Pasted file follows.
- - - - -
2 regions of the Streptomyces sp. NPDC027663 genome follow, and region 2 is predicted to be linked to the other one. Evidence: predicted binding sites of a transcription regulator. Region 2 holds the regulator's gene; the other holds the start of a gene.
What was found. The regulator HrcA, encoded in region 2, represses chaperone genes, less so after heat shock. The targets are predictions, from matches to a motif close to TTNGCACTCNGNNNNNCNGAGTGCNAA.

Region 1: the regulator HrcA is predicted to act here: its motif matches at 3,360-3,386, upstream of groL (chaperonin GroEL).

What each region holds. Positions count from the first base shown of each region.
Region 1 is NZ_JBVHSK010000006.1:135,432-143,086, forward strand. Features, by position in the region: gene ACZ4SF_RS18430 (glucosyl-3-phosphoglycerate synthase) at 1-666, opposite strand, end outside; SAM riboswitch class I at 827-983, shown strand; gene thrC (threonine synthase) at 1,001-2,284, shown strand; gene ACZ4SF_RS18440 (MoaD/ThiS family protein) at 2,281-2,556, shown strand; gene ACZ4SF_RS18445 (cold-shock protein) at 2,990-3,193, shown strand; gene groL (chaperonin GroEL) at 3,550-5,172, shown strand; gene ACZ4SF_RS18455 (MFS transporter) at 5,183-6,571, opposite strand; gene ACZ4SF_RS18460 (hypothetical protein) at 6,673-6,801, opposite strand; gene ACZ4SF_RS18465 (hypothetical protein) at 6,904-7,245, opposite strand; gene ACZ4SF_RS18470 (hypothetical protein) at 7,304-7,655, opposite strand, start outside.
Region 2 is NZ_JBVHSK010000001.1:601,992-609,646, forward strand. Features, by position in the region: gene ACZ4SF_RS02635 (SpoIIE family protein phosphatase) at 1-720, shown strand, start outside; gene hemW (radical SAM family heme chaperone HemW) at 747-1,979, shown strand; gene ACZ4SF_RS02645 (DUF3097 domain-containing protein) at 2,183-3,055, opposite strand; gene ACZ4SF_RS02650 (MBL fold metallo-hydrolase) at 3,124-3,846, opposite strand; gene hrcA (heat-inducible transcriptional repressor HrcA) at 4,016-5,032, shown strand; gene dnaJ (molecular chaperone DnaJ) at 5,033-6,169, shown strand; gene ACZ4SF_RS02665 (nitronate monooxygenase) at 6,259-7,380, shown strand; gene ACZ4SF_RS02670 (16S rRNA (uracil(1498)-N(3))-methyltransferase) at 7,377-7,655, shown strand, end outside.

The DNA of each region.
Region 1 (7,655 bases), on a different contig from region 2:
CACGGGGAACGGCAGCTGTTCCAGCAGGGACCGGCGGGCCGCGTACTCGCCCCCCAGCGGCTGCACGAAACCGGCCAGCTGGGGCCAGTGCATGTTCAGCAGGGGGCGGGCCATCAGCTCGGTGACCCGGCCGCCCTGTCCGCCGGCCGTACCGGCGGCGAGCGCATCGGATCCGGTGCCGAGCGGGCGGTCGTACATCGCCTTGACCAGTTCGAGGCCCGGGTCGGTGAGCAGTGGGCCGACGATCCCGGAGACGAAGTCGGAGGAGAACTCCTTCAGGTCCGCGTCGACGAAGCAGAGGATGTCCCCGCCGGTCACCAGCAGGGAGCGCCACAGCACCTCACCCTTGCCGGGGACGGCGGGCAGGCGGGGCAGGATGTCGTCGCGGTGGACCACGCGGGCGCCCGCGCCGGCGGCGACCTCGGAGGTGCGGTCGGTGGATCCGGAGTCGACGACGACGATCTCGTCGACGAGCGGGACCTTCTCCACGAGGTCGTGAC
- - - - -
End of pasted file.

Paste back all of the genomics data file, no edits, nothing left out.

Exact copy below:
2 regions of the Streptomyces sp. NPDC027663 genome follow, and region 2 is predicted to be linked to the other one. Evidence: predicted binding sites of a transcription regulator. Region 2 holds the regulator's gene; the other holds the start of a gene.
What was found. The regulator HrcA, encoded in region 2, represses chaperone genes, less so after heat shock. The targets are predictions, from matches to a motif close to TTNGCACTCNGNNNNNCNGAGTGCNAA.

Region 1: the regulator HrcA is predicted to act here: its motif matches at 3,360-3,386, upstream of groL (chaperonin GroEL).

What each region holds. Positions count from the first base shown of each region.
Region 1 is NZ_JBVHSK010000006.1:135,432-143,086, forward strand. Features, by position in the region: gene ACZ4SF_RS18430 (glucosyl-3-phosphoglycerate synthase) at 1-666, opposite strand, end outside; SAM riboswitch class I at 827-983, shown strand; gene thrC (threonine synthase) at 1,001-2,284, shown strand; gene ACZ4SF_RS18440 (MoaD/ThiS family protein) at 2,281-2,556, shown strand; gene ACZ4SF_RS18445 (cold-shock protein) at 2,990-3,193, shown strand; gene groL (chaperonin GroEL) at 3,550-5,172, shown strand; gene ACZ4SF_RS18455 (MFS transporter) at 5,183-6,571, opposite strand; gene ACZ4SF_RS18460 (hypothetical protein) at 6,673-6,801, opposite strand; gene ACZ4SF_RS18465 (hypothetical protein) at 6,904-7,245, opposite strand; gene ACZ4SF_RS18470 (hypothetical protein) at 7,304-7,655, opposite strand, start outside.
Region 2 is NZ_JBVHSK010000001.1:601,992-609,646, forward strand. Features, by position in the region: gene ACZ4SF_RS02635 (SpoIIE family protein phosphatase) at 1-720, shown strand, start outside; gene hemW (radical SAM family heme chaperone HemW) at 747-1,979, shown strand; gene ACZ4SF_RS02645 (DUF3097 domain-containing protein) at 2,183-3,055, opposite strand; gene ACZ4SF_RS02650 (MBL fold metallo-hydrolase) at 3,124-3,846, opposite strand; gene hrcA (heat-inducible transcriptional repressor HrcA) at 4,016-5,032, shown strand; gene dnaJ (molecular chaperone DnaJ) at 5,033-6,169, shown strand; gene ACZ4SF_RS02665 (nitronate monooxygenase) at 6,259-7,380, shown strand; gene ACZ4SF_RS02670 (16S rRNA (uracil(1498)-N(3))-methyltransferase) at 7,377-7,655, shown strand, end outside.

The DNA of each region.
Region 1 (7,655 bases), on a different contig from region 2:
CACGGGGAACGGCAGCTGTTCCAGCAGGGACCGGCGGGCCGCGTACTCGCCCCCCAGCGGCTGCACGAAACCGGCCAGCTGGGGCCAGTGCATGTTCAGCAGGGGGCGGGCCATCAGCTCGGTGACCCGGCCGCCCTGTCCGCCGGCCGTACCGGCGGCGAGCGCATCGGATCCGGTGCCGAGCGGGCGGTCGTACATCGCCTTGACCAGTTCGAGGCCCGGGTCGGTGAGCAGTGGGCCGACGATCCCGGAGACGAAGTCGGAGGAGAACTCCTTCAGGTCCGCGTCGACGAAGCAGAGGATGTCCCCGCCGGTCACCAGCAGGGAGCGCCACAGCACCTCACCCTTGCCGGGGACGGCGGGCAGGCGGGGCAGGATGTCGTCGCGGTGGACCACGCGGGCGCCCGCGCCGGCGGCGACCTCGGAGGTGCGGTCGGTGGATCCGGAGTCGACGACGACGATCTCGTCGACGAGCGGGACCTTCTCCACGAGGTCGTGAC